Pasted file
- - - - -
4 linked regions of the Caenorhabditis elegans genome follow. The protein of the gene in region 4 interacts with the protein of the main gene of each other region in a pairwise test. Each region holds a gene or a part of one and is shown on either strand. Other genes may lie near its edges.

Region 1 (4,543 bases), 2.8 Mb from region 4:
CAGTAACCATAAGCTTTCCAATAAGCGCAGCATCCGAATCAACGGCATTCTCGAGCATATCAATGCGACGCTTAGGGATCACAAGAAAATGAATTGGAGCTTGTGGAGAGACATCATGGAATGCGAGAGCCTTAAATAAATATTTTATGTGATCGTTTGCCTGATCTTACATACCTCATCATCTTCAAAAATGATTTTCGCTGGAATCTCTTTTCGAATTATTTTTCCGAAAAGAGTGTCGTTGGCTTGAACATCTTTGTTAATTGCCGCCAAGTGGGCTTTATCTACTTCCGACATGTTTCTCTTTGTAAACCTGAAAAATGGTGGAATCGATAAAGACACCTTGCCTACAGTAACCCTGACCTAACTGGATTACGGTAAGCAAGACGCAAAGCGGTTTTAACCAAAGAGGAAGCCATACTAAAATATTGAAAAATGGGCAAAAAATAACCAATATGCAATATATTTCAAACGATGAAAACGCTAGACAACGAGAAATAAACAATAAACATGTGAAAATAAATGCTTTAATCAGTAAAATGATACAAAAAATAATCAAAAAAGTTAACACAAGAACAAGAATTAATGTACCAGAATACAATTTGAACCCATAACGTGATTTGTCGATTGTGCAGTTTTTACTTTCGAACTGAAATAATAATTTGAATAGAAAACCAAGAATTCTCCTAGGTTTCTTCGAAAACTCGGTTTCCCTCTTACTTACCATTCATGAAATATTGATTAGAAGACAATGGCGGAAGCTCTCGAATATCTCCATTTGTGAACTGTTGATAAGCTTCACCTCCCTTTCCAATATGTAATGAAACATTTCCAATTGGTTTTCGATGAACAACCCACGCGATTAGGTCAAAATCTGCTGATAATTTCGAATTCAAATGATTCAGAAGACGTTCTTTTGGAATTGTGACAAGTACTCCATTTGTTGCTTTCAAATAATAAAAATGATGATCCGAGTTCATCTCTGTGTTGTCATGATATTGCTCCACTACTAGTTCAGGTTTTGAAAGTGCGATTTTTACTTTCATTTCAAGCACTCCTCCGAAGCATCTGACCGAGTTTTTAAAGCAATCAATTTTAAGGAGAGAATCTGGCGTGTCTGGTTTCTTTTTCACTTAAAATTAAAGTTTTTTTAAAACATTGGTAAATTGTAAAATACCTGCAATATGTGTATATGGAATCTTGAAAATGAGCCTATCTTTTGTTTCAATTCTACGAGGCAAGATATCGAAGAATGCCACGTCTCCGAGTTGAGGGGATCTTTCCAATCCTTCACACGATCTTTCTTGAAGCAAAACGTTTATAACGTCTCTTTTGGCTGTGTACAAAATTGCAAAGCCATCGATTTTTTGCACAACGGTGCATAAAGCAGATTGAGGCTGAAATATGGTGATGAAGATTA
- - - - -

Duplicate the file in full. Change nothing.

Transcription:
4 linked regions of the Caenorhabditis elegans genome follow. The protein of the gene in region 4 interacts with the protein of the main gene of each other region in a pairwise test. Each region holds a gene or a part of one and is shown on either strand. Other genes may lie near its edges.

Region 1 (4,543 bases), 2.8 Mb from region 4:
CAGTAACCATAAGCTTTCCAATAAGCGCAGCATCCGAATCAACGGCATTCTCGAGCATATCAATGCGACGCTTAGGGATCACAAGAAAATGAATTGGAGCTTGTGGAGAGACATCATGGAATGCGAGAGCCTTAAATAAATATTTTATGTGATCGTTTGCCTGATCTTACATACCTCATCATCTTCAAAAATGATTTTCGCTGGAATCTCTTTTCGAATTATTTTTCCGAAAAGAGTGTCGTTGGCTTGAACATCTTTGTTAATTGCCGCCAAGTGGGCTTTATCTACTTCCGACATGTTTCTCTTTGTAAACCTGAAAAATGGTGGAATCGATAAAGACACCTTGCCTACAGTAACCCTGACCTAACTGGATTACGGTAAGCAAGACGCAAAGCGGTTTTAACCAAAGAGGAAGCCATACTAAAATATTGAAAAATGGGCAAAAAATAACCAATATGCAATATATTTCAAACGATGAAAACGCTAGACAACGAGAAATAAACAATAAACATGTGAAAATAAATGCTTTAATCAGTAAAATGATACAAAAAATAATCAAAAAAGTTAACACAAGAACAAGAATTAATGTACCAGAATACAATTTGAACCCATAACGTGATTTGTCGATTGTGCAGTTTTTACTTTCGAACTGAAATAATAATTTGAATAGAAAACCAAGAATTCTCCTAGGTTTCTTCGAAAACTCGGTTTCCCTCTTACTTACCATTCATGAAATATTGATTAGAAGACAATGGCGGAAGCTCTCGAATATCTCCATTTGTGAACTGTTGATAAGCTTCACCTCCCTTTCCAATATGTAATGAAACATTTCCAATTGGTTTTCGATGAACAACCCACGCGATTAGGTCAAAATCTGCTGATAATTTCGAATTCAAATGATTCAGAAGACGTTCTTTTGGAATTGTGACAAGTACTCCATTTGTTGCTTTCAAATAATAAAAATGATGATCCGAGTTCATCTCTGTGTTGTCATGATATTGCTCCACTACTAGTTCAGGTTTTGAAAGTGCGATTTTTACTTTCATTTCAAGCACTCCTCCGAAGCATCTGACCGAGTTTTTAAAGCAATCAATTTTAAGGAGAGAATCTGGCGTGTCTGGTTTCTTTTTCACTTAAAATTAAAGTTTTTTTAAAACATTGGTAAATTGTAAAATACCTGCAATATGTGTATATGGAATCTTGAAAATGAGCCTATCTTTTGTTTCAATTCTACGAGGCAAGATATCGAAGAATGCCACGTCTCCGAGTTGAGGGGATCTTTCCAATCCTTCACACGATCTTTCTTGAAGCAAAACGTTTATAACGTCTCTTTTGGCTGTGTACAAAATTGCAAAGCCATCGATTTTTTGCACAACGGTGCATAAAGCAGATTGAGGCTGAAATATGGTGATGAAGATTA